The glides at altitude were in smooth air, but as the gliders got lower they began to experience some texture.
The pilot impacted on the west side of the Highlands ski area ridge line. He was a bit below the ridge in a mature Aspen grove. He came to rest on his right side, slightly head down on a slope falling off to his upper right. He struggled unsuccessfully to roll uphill to his left away from increasing pain on his right side. He was tangled in the lines which restricted his movement and he wasn’t strong enough to get out of his uncomfortable position. Shouts from uphill were heard and the pilot called back. Help arrive within 5 minutes of impact. He was evaluated, strapped to a backboard and professionally extracted uphill to a waiting ambulance. He was conscious and coherent. The ride down the bumpy ski area service road was quite uncomfortable. He arrived at Aspen Valley Hospital one hour and twenty minutes after impact. Within 30 minutes of arrival 90% of his injuries had been diagnosed.
On the right upper body the pilot had shattered his scapula (shoulder blade) along with assorted shoulder damage including torn muscle and a shattered humerus (upper arm bone) with the head of the humerus broken off. Ribs 2, 3, 4, & 5 were broken inward toward the chest cavity which punctured and partially collapsed his right lung.
Lower on the body he had a fractured pelvis (left hip), fractured sacrum (where the pelvis attaches to the back bone), and a fractured Fibula (lower right leg).
Speculation on Cause of Injuries
The pilot probably impacted the trees laid out somewhat horizontal, on his right side, and possibly rotated slightly on his back. Impact with the tree branches most likely caused the upper body injuries.
The impact with the trees caused the pilots body to tense tightly. The drag of the canopies through the foliage helped rotate the pilots body upright. The pilot appears to have hit the ground feet first with good tension in his legs which absorbed much of the impact. This vertical impact with the ground probably resulted in the lower body injuries.
All the trees in a mature Aspen grove are the same age. They don’t have any low branches and it’s a long way from the foliage to the ground. The trailing canopies probably helped slow his decent but the distance from the ground to the branches was about twice the line length. The canopy’s owner inspected the glider and reported that it was not badly damaged. The pilot obviously went between the trees striking only moderate size willowy branches. The pilot estimates his vertical speed on arrival at the tree tops to be 40 to 50 mph (about 60 ft/sec).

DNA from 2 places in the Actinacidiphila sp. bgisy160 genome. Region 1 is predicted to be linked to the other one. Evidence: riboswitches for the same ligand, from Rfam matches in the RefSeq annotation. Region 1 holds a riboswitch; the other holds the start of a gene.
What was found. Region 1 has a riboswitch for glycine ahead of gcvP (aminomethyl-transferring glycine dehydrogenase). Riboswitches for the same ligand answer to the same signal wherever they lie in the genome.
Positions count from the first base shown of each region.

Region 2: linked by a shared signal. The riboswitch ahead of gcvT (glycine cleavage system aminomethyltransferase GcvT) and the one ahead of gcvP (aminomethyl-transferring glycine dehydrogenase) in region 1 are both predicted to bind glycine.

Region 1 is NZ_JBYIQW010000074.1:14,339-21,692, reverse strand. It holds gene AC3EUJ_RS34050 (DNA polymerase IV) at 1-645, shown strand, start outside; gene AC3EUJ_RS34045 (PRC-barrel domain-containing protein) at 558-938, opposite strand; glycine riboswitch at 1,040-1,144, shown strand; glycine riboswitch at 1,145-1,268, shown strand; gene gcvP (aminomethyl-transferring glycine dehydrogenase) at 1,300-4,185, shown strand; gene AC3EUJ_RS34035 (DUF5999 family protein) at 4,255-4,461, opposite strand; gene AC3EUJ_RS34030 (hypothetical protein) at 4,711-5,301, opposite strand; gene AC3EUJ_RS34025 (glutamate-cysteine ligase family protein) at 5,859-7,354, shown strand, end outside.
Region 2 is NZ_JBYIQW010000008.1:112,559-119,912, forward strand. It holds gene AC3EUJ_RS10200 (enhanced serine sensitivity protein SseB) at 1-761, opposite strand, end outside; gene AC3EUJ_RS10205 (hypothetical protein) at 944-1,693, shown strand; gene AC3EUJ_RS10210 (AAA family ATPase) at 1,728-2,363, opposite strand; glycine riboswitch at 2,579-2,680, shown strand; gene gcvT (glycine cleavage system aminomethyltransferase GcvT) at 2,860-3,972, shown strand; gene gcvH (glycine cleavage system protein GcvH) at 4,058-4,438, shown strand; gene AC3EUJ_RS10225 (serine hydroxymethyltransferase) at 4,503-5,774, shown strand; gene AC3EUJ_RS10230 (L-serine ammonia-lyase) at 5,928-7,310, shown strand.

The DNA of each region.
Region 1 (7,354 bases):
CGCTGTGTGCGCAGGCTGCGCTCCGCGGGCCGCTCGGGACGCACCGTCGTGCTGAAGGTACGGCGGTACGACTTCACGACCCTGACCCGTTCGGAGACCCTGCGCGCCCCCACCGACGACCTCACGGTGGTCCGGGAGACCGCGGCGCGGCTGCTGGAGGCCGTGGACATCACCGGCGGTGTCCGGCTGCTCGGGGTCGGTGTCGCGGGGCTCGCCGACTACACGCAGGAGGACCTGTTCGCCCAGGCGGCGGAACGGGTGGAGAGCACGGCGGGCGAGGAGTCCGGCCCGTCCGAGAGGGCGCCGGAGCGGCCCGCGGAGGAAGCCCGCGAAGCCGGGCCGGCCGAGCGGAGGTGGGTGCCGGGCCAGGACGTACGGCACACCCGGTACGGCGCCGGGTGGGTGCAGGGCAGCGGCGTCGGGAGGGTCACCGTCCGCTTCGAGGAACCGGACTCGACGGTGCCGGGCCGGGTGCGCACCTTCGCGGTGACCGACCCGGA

Patient was admitted to the ICU at Aspen Valley Hospital with a chest tube. He spent 6 days in ICU plus another 5 on the regular floor for a total stay of 11 days.
The patient was able to begin walking without a crutch at 5 weeks and began physical therapy about the same time. He engaged in aggressive physical therapy sessions twice a week. He flew again at 4 months but was initially limited to mostly left hand turns. At 4-1/2 months he was having longer flights an doing tandems with light passengers. At 5 months he could turn right with reasonable comfort on limited duration flights. He continues with physical therapy and maximum recovery is expected to take about a year.
Primary Lessons Learned
© copyright 12/9/98
Released for publication on 2/23/04
Additional notation at publication
Early in our sport, US competitions were typically held in the fall to avoid sharper summer conditions. Our sport was going through "intermediate syndrome". Competition canopies were pushing the performance envelope and the competition gang was taking on peak mountain conditions in the mid summer heat. There were three pilots hospitalized during the Aspen meet. In one of the incidents, the pilot was caught in a dust devil while landing in the primary LZ. His landing was captured on video. He was snatched like a rag doll and taken along with the twister hundreds of yards, repeatedly slamming into the ground and other assorted projections. He sustained many broken ribs an was still in the Aspen Hospital when I was discharged. Our sport appears to have learned some humility, and US competitions are now back in their late summer or early fall season slots. European comp pilots are more full time professional than their US counter parts, and their competitions are more aggressive.
The Firebird Cult was short lived. The glider had exceptional performance for it's day, and was popular among hardcore comp pilots for 3 or 4 months. Everyone who flew the glider in comps eventually needed to deploy their reserve.
The reserve used a deployment bag rather than a diaper. A diaper may have performed better in this scenario.
The shoulder injury healed, but with abnormal structure. The interference led to deteriorating arthritis and surgery about 5 years after the initial injury.
Rob Sporrer came back to Aspen to collect Tom from the hospital and take his broken body back to Carpinteria. The flying community came together and provided much needed support for basic functions like meal rotation and emptying Tom's urinal.